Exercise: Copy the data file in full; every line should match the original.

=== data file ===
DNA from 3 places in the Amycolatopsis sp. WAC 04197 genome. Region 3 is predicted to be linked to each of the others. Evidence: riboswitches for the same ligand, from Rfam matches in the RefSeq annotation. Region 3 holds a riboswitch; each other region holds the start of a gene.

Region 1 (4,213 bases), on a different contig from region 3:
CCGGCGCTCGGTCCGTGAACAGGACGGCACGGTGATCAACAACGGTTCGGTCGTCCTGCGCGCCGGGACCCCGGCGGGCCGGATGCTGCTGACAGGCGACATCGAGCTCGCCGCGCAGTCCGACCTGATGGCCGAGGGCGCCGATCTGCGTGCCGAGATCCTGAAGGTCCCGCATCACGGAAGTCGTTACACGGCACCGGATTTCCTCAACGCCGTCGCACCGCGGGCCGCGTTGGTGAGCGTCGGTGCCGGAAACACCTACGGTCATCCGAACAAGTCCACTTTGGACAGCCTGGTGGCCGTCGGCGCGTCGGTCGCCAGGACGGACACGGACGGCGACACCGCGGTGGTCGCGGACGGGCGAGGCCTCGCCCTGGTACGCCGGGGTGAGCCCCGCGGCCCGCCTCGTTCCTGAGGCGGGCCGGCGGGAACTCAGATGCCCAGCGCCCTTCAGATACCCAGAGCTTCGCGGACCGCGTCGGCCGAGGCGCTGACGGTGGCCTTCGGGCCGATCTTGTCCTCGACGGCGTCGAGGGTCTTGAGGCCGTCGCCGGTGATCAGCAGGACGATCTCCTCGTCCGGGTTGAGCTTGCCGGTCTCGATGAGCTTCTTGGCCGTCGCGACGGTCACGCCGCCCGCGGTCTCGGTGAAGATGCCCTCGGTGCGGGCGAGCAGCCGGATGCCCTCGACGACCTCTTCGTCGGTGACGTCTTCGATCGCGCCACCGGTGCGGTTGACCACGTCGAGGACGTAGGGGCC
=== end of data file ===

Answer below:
DNA from 3 places in the Amycolatopsis sp. WAC 04197 genome. Region 3 is predicted to be linked to each of the others. Evidence: riboswitches for the same ligand, from Rfam matches in the RefSeq annotation. Region 3 holds a riboswitch; each other region holds the start of a gene.

Region 1 (4,213 bases), on a different contig from region 3:
CCGGCGCTCGGTCCGTGAACAGGACGGCACGGTGATCAACAACGGTTCGGTCGTCCTGCGCGCCGGGACCCCGGCGGGCCGGATGCTGCTGACAGGCGACATCGAGCTCGCCGCGCAGTCCGACCTGATGGCCGAGGGCGCCGATCTGCGTGCCGAGATCCTGAAGGTCCCGCATCACGGAAGTCGTTACACGGCACCGGATTTCCTCAACGCCGTCGCACCGCGGGCCGCGTTGGTGAGCGTCGGTGCCGGAAACACCTACGGTCATCCGAACAAGTCCACTTTGGACAGCCTGGTGGCCGTCGGCGCGTCGGTCGCCAGGACGGACACGGACGGCGACACCGCGGTGGTCGCGGACGGGCGAGGCCTCGCCCTGGTACGCCGGGGTGAGCCCCGCGGCCCGCCTCGTTCCTGAGGCGGGCCGGCGGGAACTCAGATGCCCAGCGCCCTTCAGATACCCAGAGCTTCGCGGACCGCGTCGGCCGAGGCGCTGACGGTGGCCTTCGGGCCGATCTTGTCCTCGACGGCGTCGAGGGTCTTGAGGCCGTCGCCGGTGATCAGCAGGACGATCTCCTCGTCCGGGTTGAGCTTGCCGGTCTCGATGAGCTTCTTGGCCGTCGCGACGGTCACGCCGCCCGCGGTCTCGGTGAAGATGCCCTCGGTGCGGGCGAGCAGCCGGATGCCCTCGACGACCTCTTCGTCGGTGACGTCTTCGATCGCGCCACCGGTGCGGTTGACCACGTCGAGGACGTAGGGGCC